ASPECTS OF COMPETITIVE ADVERTISING IN THE DIGITAL AGE

25.05.2017

 

By Lawrence Hoffman

In an article appearing in The Trademark Reporter of the International Trademark Association (https://goo.gl/YjK6sL), we discuss a March 2017 decision by the Tel-Aviv District Court in a case involving Food Giant Nestle and its Nespresso® coffee system and a tiny Israeli competitor Espresso Club. The decision gives good insight into several aspects of competitive advertising in the Digital Age.

The Nespresso® coffee system consists of an espresso machine and coffee capsules. According to competitor Espresso Club’s business model, the machine is free, but the customer contracts to purchase an agreed number of capsules per month.

World-famous actor George Clooney is a widely-recognized spokesman for Nespresso. His ads are humorous with a high-class sophisticated theme. In 2015, Espresso Club began running parody ads using a Clooney-lookalike. The ads carried a legend that the actor was not George Clooney.

The parody came through loud and clear. The idea was to make Nespresso® look like the high and mighty, nose in the air brand, but that ordinary people could enjoy the same coffee experience from down-to-earth Espresso Club. One of the ads showed an Espresso Club customer drinking his coffee in a tee shirt instead of a fancy suit which he had removed.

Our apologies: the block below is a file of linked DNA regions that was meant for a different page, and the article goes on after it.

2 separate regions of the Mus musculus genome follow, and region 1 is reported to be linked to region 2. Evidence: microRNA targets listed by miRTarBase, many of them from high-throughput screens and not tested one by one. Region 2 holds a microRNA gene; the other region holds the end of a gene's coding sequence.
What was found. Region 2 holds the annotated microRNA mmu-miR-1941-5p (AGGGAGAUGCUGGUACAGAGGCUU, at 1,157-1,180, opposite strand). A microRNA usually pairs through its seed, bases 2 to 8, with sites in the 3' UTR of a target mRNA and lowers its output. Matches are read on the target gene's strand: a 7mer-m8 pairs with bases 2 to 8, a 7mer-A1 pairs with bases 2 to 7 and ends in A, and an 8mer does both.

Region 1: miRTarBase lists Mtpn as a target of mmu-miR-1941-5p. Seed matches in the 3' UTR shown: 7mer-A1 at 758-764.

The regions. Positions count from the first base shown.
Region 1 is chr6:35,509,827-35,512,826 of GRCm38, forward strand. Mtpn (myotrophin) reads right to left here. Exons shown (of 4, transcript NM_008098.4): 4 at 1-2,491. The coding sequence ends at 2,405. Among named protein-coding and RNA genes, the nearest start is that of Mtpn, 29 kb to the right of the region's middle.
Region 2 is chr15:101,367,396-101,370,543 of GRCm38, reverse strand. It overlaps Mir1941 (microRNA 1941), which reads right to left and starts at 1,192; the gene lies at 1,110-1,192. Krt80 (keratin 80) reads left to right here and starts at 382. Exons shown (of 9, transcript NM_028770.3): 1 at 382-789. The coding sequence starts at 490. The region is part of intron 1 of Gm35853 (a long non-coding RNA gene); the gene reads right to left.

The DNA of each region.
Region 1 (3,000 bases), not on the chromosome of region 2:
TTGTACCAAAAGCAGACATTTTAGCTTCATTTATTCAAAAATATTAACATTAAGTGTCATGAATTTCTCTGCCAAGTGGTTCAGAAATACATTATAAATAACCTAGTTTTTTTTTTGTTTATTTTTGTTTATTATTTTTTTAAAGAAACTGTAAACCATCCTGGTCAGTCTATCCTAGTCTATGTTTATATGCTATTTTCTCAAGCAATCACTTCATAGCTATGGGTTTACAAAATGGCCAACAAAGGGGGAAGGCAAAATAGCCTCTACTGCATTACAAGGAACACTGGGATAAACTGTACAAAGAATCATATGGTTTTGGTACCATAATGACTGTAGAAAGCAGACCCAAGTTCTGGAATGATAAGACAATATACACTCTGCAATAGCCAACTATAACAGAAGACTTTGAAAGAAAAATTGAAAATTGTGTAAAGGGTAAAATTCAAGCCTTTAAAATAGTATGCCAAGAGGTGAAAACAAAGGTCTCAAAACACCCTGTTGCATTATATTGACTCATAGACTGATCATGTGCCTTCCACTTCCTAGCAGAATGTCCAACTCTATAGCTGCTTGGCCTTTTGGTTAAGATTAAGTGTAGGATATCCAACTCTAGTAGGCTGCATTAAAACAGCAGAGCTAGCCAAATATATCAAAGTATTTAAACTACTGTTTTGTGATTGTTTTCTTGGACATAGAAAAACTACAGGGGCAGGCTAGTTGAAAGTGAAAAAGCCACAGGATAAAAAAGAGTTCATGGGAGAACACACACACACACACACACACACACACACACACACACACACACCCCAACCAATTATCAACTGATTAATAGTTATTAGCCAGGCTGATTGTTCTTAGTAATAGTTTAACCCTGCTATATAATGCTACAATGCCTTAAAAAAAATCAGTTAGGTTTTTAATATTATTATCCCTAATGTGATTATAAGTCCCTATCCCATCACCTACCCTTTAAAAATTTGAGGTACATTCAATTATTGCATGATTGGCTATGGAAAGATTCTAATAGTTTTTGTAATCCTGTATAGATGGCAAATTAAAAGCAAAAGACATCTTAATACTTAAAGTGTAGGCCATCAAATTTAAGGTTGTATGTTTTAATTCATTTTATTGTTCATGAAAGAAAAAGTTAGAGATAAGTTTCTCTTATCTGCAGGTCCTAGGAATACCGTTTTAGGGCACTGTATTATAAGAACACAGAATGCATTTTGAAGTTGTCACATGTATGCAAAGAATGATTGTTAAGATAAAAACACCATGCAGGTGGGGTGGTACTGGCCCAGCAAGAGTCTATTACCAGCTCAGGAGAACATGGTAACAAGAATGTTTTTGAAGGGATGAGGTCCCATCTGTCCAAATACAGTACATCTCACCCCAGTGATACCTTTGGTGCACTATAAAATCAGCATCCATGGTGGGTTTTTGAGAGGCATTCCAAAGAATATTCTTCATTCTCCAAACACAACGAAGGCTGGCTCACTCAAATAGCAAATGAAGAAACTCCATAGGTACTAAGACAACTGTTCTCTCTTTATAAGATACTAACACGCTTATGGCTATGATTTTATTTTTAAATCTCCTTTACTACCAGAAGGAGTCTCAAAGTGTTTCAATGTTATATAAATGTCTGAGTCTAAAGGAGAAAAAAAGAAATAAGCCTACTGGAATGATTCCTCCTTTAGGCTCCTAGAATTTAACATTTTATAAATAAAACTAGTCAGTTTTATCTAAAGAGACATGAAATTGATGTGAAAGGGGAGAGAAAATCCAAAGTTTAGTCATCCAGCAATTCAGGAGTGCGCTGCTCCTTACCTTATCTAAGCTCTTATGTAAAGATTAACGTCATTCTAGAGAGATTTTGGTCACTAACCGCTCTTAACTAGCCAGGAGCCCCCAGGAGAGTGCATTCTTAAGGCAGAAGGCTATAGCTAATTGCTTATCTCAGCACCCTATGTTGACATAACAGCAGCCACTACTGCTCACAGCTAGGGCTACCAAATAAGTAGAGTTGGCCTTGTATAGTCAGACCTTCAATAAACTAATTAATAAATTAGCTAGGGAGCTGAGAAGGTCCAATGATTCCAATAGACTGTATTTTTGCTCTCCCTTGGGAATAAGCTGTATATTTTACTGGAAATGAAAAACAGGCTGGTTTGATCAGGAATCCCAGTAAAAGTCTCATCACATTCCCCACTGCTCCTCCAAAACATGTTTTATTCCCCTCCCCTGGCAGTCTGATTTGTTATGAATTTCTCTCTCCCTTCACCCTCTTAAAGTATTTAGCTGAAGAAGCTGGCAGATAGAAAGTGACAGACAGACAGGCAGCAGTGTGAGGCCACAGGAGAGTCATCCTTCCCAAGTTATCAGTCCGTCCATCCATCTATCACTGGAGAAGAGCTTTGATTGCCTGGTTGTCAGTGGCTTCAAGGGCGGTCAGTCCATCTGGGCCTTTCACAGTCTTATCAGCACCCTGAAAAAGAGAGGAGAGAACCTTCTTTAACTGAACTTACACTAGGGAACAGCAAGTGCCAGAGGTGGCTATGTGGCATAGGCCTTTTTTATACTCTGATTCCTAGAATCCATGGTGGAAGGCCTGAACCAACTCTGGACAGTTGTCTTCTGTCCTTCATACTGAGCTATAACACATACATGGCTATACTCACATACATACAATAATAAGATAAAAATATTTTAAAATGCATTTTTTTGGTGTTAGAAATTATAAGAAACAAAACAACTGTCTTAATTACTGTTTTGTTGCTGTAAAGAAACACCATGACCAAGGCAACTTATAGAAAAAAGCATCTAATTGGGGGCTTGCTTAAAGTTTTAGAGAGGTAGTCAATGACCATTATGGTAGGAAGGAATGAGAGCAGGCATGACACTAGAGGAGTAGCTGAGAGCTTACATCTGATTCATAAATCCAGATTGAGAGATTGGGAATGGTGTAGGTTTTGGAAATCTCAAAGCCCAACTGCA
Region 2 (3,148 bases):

Nespresso’s suit contained claims for trademark and copyright infringement, trademark dilution and unjust enrichment. In March 2017, the court dismissed the case, and ordered Nespresso® to pay Espresso Club’s expenses, including legal fees of NIS 110,700 (about $25,000). Reportedly, the Supreme Court has refused to take the case on appeal.

The INTA article delves into reasons the Espresso Club program was well planned and discusses parody advertising in the context and references a recent U.S. appellate decision that addresses the law at length.

The legal underpinnings of the right of publicity under Israeli law in comparison with that in the U.S. is also addressed, including the U.S. Federal Trade Commission Guide Concerning the Use of Endorsements and Testimonials in Advertising.

The article ends with a non-commercial example of parody at its best in the context of an April fool’s prank.

 

 

 

 

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